A few minutes perusing Facebook or Pinterest might leave you longing to go skydiving or whitewater rafting. Our culture is increasingly driven by a competition for authenticity and unique experiences, and research suggests that people believe unique experiences will improve their lives. These interesting life experiences, though, may actually lead to social alienation. A new study has found that people who experience extraordinary events may not be able to discuss those events with their peers, causing people who experience these events to feel excluded and alienated.
Extraordinary Experiences and Alienation
Gus Cooney, a Harvard University social psychologist, began his research project after noticing that people tend to talk most frequently about the ordinary and mundane. He hypothesized that people whose experiences didn’t line up with common experiences might feel left out of these discussions.
To test his hypothesis, Cooney and his team brought 68 participants into their lab. Working with groups of four people, researchers showed one member of each group a “four-star” video of a street magician, while the other three watched a “two-star” video animation. Each participant knew that there were two videos and that one person in their group had seen a different video.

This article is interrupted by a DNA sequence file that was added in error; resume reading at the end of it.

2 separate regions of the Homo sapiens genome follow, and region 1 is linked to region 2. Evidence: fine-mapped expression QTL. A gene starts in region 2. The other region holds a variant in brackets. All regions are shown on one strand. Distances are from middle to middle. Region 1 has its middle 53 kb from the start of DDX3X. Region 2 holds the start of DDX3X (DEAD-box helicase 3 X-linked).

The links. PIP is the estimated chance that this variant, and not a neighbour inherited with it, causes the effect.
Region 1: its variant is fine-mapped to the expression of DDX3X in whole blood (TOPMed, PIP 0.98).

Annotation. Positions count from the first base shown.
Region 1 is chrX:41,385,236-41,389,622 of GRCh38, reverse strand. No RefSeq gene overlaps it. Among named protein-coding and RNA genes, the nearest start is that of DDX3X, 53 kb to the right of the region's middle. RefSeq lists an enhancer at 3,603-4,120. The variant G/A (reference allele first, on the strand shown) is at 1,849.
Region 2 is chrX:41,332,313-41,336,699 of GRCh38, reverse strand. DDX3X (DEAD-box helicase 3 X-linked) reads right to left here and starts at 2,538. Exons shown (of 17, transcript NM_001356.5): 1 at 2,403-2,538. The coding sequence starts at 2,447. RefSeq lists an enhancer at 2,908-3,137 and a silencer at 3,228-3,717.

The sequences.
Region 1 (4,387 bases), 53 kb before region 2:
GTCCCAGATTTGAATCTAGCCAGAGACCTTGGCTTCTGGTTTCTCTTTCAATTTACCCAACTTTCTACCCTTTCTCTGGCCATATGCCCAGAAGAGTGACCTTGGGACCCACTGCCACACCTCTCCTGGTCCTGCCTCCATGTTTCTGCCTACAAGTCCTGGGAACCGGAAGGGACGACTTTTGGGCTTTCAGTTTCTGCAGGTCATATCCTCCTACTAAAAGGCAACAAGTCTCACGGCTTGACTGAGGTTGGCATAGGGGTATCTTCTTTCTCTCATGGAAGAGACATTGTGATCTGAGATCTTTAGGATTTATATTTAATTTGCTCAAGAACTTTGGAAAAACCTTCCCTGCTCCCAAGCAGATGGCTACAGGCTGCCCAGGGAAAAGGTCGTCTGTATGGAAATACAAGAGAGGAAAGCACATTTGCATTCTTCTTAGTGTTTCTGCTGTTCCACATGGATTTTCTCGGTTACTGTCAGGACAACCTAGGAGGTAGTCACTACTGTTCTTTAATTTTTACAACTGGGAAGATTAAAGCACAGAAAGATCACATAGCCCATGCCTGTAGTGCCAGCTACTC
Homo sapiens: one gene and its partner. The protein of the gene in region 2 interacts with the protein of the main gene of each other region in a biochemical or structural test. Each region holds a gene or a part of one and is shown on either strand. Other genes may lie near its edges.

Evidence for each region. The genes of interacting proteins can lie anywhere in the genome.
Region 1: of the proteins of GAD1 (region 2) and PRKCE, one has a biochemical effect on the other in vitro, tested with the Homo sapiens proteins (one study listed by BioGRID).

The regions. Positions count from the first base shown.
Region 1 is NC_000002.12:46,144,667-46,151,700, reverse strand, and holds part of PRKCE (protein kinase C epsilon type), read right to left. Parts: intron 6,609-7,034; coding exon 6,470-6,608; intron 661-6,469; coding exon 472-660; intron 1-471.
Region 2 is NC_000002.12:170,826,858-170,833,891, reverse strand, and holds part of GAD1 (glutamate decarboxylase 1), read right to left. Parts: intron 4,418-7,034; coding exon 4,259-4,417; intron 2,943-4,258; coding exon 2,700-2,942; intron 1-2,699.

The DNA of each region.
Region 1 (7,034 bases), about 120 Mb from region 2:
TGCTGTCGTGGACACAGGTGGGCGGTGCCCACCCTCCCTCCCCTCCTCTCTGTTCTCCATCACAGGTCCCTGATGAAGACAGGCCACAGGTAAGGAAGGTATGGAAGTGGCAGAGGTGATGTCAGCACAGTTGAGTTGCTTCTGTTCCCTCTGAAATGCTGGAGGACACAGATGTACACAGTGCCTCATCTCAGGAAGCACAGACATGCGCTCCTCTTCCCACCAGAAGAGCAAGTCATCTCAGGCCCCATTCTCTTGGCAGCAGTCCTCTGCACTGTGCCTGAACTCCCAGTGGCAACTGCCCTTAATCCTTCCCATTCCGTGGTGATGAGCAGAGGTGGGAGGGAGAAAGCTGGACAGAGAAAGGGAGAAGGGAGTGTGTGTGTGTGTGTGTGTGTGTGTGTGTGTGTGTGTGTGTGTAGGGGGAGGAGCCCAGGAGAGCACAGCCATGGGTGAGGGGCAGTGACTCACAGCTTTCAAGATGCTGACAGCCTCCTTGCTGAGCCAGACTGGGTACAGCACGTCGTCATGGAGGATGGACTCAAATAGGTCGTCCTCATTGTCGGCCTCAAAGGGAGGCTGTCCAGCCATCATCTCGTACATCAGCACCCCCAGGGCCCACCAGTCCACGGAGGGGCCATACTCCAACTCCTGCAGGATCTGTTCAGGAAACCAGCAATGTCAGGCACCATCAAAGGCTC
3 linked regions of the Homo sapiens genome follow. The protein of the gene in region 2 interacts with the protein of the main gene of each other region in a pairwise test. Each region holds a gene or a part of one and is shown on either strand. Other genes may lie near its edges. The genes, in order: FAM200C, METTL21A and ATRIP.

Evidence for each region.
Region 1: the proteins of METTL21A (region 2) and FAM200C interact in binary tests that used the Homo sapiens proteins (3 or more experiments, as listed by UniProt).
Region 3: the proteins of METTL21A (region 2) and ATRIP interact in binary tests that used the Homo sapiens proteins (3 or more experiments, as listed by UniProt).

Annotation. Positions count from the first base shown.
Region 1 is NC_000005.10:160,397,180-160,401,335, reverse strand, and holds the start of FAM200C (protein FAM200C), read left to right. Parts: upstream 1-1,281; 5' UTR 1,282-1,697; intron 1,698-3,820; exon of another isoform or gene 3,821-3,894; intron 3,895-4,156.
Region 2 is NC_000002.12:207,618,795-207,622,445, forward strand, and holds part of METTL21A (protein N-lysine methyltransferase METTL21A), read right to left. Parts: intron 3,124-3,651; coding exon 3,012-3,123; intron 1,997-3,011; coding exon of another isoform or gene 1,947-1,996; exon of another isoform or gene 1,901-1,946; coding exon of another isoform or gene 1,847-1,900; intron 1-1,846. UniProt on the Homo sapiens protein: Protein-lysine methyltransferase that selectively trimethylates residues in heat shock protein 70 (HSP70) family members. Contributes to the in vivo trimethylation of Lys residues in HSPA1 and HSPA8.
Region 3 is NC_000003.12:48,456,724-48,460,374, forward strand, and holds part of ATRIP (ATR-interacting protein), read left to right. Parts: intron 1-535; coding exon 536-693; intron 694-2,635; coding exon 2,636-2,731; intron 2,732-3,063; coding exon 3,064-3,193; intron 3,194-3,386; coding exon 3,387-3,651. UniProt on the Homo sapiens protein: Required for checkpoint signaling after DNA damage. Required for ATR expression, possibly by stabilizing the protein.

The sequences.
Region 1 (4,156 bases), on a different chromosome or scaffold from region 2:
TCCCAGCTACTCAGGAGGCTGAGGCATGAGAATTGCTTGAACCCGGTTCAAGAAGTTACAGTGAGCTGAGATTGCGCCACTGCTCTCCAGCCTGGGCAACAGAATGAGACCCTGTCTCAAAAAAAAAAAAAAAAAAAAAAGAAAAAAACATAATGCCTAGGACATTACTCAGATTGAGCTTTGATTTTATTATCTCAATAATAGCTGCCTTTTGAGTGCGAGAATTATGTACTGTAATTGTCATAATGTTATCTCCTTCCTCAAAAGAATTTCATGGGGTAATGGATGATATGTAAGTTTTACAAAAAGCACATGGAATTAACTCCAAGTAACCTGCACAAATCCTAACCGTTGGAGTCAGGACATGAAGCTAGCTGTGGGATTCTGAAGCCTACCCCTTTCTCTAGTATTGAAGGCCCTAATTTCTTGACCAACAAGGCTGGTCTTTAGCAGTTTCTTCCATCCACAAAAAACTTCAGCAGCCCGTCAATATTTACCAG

After watching the videos, the group of four had a five-minute discussion. In each of the groups, the lone group member who had seen the extraordinary video reported feeling worse during the group discussion, explaining that he or she felt more excluded.
In two subsequent studies, researchers tested participants’ anticipated feelings about the videos. These studies found that participants believed that the people who watched the extraordinary video would have more to talk about and feel better than the group that watched the average video.
Cooney and his team suggest that this study serves as evidence that people who experience extraordinary events may not be able to talk about those experiences with those who have not experienced the events, and that this can lead to feelings of isolation and alienation. People’s incorrect prediction that these extraordinary events will make them feel better may contribute to their desire to experience the extraordinary.
Sharing ‘extraordinary experiences’ with others may socially alienate us. (2014, October 6). Retrieved from http://www.medicalnewstoday.com/articles/283516.php
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